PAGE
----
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Trifecta of on-farm advisers: Vet, nutritionist and agronomist

Robert Larmer Published on 30 June 2014

manure pile

I realize the value of having a great veterinarian to work with as we have been blessed with just this on our operation over the years. I think we all know why it’s important to work closely with our nutritionist: Balanced rations simply make everything on the cow side run much smoother every single day.



Working with dairy producers on the crop and forage side for more than five years now, I think that one of the biggest opportunities that we have as dairy producers is to improve the cropping side of our operations. This is where your trusted local agronomy expert comes into the picture as the third member of your on-farm advisory team.

As a dairy producer, sometimes you have to play the role of veterinarian, sometimes that of nutritionist, but in both of those situations, you have someone on your team you can call for expertise who will be there for you when you need them. When it comes to agronomy and crops, I see too many producers trying to do it on their own.

Most of us don’t balance our own rations, so why are we trying to be the experts in balancing our cropping inputs? As technology in cropping has evolved, it has become harder and harder to keep up with new trends, technologies and management strategies. As operations have grown, having the time to properly scout each and every one of our fields has become more difficult.

There are days when we all have trouble deciding which bull to breed a cow to, never mind choosing which hybrid we are going to trust in providing us with high-quality, high-yielding corn silage for the next year.

Having a member of your advisory team that can help you wade through the reams of information that is out there on crop production is an extremely valuable thing to have.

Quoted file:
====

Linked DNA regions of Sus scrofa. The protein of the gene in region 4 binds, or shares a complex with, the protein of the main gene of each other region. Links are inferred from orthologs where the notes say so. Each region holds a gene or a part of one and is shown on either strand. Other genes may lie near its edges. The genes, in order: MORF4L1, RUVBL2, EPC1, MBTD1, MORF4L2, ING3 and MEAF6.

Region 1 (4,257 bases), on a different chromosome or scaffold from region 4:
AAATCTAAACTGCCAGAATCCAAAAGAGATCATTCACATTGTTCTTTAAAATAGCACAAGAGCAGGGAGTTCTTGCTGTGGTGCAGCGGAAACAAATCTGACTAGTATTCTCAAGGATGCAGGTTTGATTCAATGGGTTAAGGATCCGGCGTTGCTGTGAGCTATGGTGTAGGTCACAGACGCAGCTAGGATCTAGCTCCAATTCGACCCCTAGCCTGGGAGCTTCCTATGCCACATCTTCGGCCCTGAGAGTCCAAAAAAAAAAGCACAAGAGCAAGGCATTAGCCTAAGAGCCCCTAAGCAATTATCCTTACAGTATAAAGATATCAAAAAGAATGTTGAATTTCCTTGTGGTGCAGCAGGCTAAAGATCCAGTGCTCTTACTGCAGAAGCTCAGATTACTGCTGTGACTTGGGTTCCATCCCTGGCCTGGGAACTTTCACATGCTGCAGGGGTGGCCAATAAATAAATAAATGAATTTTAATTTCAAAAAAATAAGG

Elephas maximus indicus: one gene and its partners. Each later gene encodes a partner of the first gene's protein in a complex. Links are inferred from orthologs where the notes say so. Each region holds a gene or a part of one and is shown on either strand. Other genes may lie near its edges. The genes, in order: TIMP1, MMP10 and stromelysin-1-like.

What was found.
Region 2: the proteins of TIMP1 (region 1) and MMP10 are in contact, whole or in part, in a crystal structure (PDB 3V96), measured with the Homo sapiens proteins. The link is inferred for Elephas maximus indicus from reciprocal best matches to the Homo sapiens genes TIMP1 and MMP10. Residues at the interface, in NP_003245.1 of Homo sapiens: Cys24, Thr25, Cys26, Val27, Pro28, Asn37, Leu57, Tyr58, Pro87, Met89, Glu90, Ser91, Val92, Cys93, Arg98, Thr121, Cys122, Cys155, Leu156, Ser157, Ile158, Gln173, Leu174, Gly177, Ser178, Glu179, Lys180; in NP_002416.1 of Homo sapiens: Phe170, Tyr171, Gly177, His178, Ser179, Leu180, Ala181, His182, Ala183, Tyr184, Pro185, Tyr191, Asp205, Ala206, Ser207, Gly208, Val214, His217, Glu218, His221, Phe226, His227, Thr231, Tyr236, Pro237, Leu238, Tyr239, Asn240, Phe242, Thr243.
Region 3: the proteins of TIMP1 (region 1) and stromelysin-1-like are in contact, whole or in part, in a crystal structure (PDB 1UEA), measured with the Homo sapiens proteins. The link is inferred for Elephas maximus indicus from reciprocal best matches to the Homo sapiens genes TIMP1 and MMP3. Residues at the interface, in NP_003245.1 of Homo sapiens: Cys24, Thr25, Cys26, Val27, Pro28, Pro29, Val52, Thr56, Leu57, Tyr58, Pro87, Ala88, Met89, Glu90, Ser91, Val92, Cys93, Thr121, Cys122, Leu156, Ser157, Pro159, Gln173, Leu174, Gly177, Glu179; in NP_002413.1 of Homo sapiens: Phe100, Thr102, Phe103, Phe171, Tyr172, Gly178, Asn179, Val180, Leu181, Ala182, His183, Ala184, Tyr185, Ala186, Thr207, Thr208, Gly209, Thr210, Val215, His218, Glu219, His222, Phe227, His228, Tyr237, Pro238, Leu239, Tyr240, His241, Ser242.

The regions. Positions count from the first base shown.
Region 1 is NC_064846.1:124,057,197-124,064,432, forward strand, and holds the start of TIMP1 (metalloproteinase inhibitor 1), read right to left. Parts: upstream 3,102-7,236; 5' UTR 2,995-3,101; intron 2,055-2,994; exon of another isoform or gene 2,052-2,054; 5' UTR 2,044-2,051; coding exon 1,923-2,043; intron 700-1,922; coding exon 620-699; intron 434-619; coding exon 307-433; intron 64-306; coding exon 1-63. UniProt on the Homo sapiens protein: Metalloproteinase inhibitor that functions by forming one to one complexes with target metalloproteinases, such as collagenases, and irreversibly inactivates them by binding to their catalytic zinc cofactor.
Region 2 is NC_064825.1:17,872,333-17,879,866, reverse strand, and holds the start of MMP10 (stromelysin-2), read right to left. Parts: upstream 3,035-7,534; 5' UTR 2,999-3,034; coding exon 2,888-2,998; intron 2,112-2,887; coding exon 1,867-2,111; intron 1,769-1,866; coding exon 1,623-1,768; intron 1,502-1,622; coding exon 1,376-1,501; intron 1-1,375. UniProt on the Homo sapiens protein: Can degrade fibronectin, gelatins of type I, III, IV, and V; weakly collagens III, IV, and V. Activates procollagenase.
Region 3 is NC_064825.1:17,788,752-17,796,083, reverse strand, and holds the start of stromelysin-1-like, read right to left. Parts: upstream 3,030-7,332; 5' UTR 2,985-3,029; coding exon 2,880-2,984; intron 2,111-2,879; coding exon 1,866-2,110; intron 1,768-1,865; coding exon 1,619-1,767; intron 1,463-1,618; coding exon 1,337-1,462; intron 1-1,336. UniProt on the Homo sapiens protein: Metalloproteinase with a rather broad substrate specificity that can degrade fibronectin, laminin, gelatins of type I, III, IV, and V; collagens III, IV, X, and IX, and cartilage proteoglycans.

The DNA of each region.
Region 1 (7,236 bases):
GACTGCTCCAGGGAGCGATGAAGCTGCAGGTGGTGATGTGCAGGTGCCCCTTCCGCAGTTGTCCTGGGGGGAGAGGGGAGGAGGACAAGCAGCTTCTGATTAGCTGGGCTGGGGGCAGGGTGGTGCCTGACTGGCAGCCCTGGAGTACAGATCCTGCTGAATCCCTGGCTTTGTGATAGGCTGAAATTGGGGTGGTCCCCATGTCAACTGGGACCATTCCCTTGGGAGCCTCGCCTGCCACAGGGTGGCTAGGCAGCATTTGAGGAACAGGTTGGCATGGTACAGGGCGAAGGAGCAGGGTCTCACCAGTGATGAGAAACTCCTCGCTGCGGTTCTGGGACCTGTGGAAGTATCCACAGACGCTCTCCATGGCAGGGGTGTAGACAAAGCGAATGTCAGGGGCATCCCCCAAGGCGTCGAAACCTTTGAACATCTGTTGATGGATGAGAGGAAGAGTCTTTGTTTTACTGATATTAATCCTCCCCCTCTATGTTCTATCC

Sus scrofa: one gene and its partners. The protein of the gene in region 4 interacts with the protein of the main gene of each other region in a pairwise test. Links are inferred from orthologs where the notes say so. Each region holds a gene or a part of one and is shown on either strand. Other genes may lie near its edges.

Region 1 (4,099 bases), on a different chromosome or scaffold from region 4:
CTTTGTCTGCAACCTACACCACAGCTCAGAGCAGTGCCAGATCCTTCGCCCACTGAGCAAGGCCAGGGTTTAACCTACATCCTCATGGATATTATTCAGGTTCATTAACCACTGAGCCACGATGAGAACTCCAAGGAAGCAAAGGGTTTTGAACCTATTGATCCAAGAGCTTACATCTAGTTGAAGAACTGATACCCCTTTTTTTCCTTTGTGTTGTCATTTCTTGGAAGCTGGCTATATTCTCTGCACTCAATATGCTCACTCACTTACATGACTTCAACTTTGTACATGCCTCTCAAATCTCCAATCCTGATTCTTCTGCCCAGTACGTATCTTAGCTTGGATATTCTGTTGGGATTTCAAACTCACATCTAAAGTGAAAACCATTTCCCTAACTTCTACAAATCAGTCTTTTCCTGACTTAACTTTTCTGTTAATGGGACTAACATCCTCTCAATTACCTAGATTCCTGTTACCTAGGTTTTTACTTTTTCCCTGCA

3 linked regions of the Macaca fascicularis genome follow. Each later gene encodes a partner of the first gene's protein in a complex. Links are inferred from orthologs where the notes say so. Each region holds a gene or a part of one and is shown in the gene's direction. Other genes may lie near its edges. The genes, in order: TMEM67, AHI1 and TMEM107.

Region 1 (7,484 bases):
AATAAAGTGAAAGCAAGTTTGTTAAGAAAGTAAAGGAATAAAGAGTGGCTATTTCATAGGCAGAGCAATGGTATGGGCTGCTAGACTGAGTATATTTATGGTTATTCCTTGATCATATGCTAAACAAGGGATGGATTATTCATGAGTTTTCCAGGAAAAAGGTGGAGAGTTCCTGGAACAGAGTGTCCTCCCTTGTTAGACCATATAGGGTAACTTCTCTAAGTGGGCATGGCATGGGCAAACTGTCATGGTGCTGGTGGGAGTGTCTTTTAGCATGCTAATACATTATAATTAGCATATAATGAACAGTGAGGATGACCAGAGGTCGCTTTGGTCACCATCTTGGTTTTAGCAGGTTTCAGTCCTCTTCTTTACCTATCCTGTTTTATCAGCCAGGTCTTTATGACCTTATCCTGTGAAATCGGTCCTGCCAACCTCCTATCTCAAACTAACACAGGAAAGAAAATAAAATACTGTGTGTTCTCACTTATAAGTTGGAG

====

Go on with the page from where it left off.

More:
Why would I need an agronomist?
When deciding if using an agronomist is right for your operation, there are a few questions to ask yourself:

  • Are you currently satisfied with the way your crops are being managed?
  • Are you happy with the yields and quality that you are achieving?
  • Are you confident that the cropping decisions you are making are the very best for both your land and your animals?
  • Are your crop input costs in line with your yield and quality expectations?
  • Are you confident that your fertility program is sustainable long-term?
  • Is your spray program working both now and for a sustainable future?

If the answer to all of the above questions was yes, then you can stop reading, you likely are not an operation in need of agronomy help.

If any of the six answers was a no, then having a local agronomy expert as part of your team could pay great returns for you. You need an agronomy expert for the same reason that you need a vet and a nutritionist: because we can’t be experts in every field.

What does an agronomy expert do?
The role of an agronomy expert is to know your soil, know which crops you are growing and find the best combination of the two along with a fertility and pest management program to produce the highest yield and quality possible.